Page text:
Predictable wins: designing for data breach containment
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Microsoft, T-mobile, the Red Cross, Twitter, Zoom, Paypal, Uber, the Shanghai Police Department, Tokyo Olympics attendees, JPMorgan Chase Bank, Facebook, Marriott Group, ASUS, JD Sports – if we were playing Jeopardy, the prize-winning response would be ‘victims of a data breach’. But data breaches are no game. And that’s just a sample of incidents, taken from stories that have appeared on TechHQ. The true scale of compromised data is huge. Data breaches happen with such regularity that they’ve almost ceased to become news. But that predictability offers a clue on how to remedy the problem. Given how often threat actors target firms, organizations, and individuals, it makes sense for IT systems to be attack tolerant and capable of data breach containment.
A common cybersecurity strategy is to invest in products that put a boundary between the internet and the outside world. “Firms are trying to build the wall higher and higher,” Trevor Dearing – Director of Critical Infrastructure Solutions at Illumio – told TechHQ. “But we have to change our thinking; assume that you’re going to get breached and invest in how to survive it.”
At a high level, there are three areas to think about. How do attackers gain access in the first place? What can be done to secure data so that, in the event of an attack, companies can roll back to a known clean version and continue critical operations? And the piece that sits in the middle – understanding which assets on the network are talking to each other. Ransomware has a habit of targeting the highest-value assets, and firms can use this knowledge to prioritize their activity.
Data breach containment
Reassuringly, there’s plenty that can be done to make life harder for potential data thieves targeting IT networks. Defences include limiting the available attack surface and engineering data breach containment. “We know the most popular protocols,” explains Dearing. “And we don’t need those protocols everywhere.” A Palo Alto Networks blogpost sheds light on one of the most popular targets for ransomware attacks – remote desktop protocol (RDP).
Legitimate uses for RDP include allowing IT support to connect to an employee’s laptop or for remotely managing cloud assets. But leaving RDP ports open threatens to invite unwelcome interest. In fact, RDP has become so notorious that many security experts have renamed it the Ransomware Deployment Protocol! Network scans commonly reveal a large number of connection attempts to RDP’s default port of 3389. And if attackers can find their way in – using stolen credentials, by exploiting a vulnerability, or through brute force – then adversaries will be able to wander through as much of a company’s IT infrastructure as the compromised user account has access to.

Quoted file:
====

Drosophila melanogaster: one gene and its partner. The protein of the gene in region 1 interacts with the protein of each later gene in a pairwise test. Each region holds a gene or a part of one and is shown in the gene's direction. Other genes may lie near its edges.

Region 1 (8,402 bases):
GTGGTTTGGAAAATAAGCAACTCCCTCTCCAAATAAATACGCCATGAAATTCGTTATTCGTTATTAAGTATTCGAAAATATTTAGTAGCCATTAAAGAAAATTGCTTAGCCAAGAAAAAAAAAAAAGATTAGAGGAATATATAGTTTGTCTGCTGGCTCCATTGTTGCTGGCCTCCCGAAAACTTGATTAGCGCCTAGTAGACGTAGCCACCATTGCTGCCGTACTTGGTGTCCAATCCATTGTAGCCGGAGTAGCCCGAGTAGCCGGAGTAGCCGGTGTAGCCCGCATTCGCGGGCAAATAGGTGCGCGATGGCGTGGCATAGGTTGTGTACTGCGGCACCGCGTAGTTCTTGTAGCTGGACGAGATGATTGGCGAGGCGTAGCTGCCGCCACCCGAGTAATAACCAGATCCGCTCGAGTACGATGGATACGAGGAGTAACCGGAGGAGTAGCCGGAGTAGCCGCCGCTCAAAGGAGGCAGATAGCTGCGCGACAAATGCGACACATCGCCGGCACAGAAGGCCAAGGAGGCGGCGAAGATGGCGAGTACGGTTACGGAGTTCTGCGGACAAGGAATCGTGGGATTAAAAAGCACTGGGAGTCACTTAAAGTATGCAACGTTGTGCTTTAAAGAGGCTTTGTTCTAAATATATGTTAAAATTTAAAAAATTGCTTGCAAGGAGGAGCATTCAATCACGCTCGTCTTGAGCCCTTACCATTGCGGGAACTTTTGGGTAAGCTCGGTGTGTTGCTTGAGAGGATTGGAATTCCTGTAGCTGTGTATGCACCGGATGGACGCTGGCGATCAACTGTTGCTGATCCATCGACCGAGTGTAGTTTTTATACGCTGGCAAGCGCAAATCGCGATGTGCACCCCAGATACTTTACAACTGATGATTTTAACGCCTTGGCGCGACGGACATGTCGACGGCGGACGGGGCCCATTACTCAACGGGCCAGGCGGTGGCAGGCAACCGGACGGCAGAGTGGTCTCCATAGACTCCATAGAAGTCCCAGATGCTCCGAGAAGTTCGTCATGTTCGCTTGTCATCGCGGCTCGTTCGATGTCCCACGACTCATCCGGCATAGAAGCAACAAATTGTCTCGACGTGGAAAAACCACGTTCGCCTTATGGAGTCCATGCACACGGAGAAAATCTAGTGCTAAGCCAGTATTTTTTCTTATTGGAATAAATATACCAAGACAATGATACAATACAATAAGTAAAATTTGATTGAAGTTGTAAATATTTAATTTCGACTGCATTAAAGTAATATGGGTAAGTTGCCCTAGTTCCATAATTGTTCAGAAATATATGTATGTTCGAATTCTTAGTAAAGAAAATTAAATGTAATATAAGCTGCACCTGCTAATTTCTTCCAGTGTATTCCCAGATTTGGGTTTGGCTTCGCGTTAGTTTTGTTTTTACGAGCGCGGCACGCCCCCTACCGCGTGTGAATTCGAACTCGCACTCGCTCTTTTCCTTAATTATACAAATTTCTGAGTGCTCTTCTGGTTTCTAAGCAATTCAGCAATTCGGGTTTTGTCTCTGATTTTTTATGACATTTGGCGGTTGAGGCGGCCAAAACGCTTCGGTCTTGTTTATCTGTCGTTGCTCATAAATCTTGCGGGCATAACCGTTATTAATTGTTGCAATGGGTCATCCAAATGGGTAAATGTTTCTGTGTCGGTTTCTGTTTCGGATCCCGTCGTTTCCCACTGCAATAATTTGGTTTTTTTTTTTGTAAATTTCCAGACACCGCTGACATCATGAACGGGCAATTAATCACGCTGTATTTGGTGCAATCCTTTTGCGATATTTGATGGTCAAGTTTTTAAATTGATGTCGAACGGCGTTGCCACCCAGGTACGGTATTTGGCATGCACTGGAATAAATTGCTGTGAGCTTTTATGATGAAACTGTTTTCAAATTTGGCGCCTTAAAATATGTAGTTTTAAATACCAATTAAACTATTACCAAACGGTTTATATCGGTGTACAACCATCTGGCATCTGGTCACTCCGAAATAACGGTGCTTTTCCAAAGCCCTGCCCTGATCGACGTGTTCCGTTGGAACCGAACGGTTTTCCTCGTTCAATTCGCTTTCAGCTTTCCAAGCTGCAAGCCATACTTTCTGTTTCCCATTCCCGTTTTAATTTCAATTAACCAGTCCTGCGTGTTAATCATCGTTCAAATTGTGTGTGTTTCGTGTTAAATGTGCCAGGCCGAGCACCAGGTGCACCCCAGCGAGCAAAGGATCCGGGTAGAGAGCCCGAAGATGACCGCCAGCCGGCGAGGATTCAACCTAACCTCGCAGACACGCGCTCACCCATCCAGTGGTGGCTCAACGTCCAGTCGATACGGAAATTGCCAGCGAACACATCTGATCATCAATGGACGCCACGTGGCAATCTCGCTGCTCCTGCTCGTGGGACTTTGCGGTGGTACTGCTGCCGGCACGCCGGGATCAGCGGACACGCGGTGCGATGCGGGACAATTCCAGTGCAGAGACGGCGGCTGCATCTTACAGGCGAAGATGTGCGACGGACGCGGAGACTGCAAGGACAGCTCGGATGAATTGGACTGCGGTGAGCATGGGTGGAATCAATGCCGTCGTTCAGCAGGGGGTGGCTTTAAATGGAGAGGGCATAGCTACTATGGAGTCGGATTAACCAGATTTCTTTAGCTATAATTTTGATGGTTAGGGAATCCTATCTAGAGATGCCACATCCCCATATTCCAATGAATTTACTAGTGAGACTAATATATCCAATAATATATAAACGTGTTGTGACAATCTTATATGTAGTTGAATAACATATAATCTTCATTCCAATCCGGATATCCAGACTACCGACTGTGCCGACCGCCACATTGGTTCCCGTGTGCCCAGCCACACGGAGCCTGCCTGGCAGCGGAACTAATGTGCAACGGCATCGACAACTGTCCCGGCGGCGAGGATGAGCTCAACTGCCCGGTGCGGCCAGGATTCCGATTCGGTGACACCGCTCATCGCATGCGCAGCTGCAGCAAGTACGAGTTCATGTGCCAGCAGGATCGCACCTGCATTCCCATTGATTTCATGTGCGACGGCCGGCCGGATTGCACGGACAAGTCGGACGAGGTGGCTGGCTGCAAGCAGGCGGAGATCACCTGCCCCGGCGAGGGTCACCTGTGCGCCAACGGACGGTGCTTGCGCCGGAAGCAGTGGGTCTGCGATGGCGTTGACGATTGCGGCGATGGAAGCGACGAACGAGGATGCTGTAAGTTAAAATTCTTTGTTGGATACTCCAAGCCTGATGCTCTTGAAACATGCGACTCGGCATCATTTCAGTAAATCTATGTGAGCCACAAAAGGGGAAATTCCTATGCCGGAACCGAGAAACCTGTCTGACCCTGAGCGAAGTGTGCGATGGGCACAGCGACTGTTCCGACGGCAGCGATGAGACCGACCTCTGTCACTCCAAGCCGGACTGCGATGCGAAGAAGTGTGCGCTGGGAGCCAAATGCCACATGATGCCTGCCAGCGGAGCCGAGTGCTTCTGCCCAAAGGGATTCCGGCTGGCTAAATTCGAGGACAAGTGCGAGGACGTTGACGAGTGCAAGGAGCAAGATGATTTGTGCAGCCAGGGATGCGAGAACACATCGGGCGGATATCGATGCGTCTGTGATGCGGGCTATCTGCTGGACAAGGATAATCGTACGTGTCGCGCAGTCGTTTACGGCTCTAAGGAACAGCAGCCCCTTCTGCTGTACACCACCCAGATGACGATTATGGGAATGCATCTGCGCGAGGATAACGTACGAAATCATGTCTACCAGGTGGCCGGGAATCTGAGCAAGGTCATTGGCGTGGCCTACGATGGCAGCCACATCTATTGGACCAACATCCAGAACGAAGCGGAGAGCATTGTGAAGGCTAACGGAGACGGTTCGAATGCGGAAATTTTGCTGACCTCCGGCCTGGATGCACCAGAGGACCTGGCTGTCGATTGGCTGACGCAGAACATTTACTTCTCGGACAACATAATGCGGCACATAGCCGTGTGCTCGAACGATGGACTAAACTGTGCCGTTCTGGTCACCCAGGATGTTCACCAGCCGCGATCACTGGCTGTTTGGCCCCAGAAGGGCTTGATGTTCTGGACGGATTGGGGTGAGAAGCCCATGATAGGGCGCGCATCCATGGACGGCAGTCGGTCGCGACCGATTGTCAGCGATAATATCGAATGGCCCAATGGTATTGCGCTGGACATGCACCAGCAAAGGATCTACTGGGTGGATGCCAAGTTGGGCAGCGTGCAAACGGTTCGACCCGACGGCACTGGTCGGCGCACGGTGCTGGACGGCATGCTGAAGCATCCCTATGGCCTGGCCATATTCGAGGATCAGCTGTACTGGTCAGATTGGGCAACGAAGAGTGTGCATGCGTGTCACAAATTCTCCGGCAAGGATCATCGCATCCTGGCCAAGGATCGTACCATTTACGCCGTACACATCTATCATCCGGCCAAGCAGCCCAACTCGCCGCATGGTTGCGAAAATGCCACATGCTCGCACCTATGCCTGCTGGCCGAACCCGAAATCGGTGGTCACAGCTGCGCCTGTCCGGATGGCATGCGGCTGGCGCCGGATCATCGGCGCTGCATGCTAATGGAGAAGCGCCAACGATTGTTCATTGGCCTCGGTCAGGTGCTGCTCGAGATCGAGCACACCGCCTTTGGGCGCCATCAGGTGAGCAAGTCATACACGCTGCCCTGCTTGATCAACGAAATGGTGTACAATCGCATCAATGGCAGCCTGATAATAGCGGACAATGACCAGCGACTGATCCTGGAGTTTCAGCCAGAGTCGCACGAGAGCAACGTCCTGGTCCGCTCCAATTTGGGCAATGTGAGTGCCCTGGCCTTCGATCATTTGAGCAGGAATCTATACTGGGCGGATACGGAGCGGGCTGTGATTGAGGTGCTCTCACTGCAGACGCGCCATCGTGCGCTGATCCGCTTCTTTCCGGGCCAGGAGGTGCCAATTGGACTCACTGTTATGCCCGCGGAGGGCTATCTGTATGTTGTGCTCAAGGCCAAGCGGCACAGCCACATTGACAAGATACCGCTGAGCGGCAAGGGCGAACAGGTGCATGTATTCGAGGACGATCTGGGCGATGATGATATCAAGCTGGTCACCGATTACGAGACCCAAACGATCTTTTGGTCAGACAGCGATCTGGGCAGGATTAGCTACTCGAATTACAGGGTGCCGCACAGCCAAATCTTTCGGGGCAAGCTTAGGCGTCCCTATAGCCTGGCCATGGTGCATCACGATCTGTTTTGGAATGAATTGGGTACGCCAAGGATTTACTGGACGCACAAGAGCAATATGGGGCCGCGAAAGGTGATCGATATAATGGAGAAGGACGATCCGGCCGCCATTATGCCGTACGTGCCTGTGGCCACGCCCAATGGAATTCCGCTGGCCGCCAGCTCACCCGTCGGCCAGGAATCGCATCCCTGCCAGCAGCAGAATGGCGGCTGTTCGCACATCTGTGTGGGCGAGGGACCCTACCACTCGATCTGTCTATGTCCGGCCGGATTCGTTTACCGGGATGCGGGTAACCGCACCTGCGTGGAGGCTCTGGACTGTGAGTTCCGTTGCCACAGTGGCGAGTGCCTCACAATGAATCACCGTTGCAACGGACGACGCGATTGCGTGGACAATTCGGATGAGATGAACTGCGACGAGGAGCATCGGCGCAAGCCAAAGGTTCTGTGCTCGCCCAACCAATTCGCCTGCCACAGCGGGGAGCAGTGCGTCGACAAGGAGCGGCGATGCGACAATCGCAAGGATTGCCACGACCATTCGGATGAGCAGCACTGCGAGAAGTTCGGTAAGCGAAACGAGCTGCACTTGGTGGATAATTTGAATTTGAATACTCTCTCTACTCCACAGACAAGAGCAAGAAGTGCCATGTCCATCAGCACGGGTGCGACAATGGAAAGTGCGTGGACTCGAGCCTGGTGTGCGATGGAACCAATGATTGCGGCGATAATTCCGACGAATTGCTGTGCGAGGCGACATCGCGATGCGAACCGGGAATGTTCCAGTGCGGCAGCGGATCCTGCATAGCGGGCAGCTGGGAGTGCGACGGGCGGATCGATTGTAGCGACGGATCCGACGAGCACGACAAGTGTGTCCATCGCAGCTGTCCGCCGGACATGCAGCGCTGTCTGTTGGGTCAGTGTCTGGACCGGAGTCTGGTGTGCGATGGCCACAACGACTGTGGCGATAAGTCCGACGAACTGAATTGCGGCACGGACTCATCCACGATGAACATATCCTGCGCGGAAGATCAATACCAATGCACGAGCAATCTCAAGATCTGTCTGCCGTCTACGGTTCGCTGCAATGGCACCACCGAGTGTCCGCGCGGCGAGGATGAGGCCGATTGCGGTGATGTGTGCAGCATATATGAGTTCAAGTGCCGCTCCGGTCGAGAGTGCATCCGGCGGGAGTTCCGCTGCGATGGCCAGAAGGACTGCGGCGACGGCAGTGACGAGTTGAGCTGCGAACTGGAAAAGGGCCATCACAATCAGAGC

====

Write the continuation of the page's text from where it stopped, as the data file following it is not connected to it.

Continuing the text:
The threat emphasizes why it’s important to keep track of which protocols are being used on different portions of the network and make sure, as Dearing recommends, to limit any unnecessary activity. RDP exposures can be reduced through a number of steps, such as setting time limits on disconnected sessions, limiting the number of allowable login attempts, and monitoring for any unintended exposures.
Cycling back to the change in mindset from building a higher wall to making sure that systems are attack tolerant and capable of data breach containment, it’s no surprise to witness the rise of ‘zero trust’ – granting users the bare minimum of permissions and only for the duration of the tasks that need to be carried out. Also, the widespread roll out of multifactor authentication (MFA) points to the threat posed by phishing emails – a staple in the suite of tactics, techniques, and procedures (TTPs) used by bad actors to steal data and launch ransomware campaigns.
Cyber resilience planning
Inevitably there will be gaps in the wall and some phishing emails will get through and convince recipients to click on rogue links. Attackers can pore over numerous social media feeds and even use AI writing tools such as ChatGPT to craft plausible and compelling content. Making IT systems impenetrable is a tall order, but attack resilience is achievable – for example, by asking for more than just usernames and passwords during the sign in process. Preparations also include having a well-rehearsed drill for when things do go wrong.
“Organizations need to understand their plan when they are attacked,” said Dearing. Cybersecurity frameworks such as the widely used NIST Special Publication 800-39 [PDF] are being re-written with increased emphasis on cybersecurity risk management governance. In Europe, NIS2 broadens the range of sectors that need to consider cybersecurity best practices. And responsibilities will rest with company leadership to ensure that everything is done to keep data loss to a minimum and reduce the damage done when systems are breached.
Another side of the coin is regulation. GDPR has made it clear that negligence on data protection will be punished. Companies are required to be able to detect, investigate, risk-assess, and record any breaches. And firms must report any data losses as appropriate. The UK’s Information Commissioner’s Office spells out the repercussions for failing to notify a data breach when required, highlighting that fines can reach up to 2% of global turnover.
But organizations aren’t on their own, and security providers such as Illumio, and others, have shown how solutions such as zero trust segmentation can be effective in containing data breaches. Ransomware and data theft attempts may be here to stay, but investing in IT systems that are attack tolerant and capable of containing data breaches will diminish the damage done.
26 February 2024
22 February 2024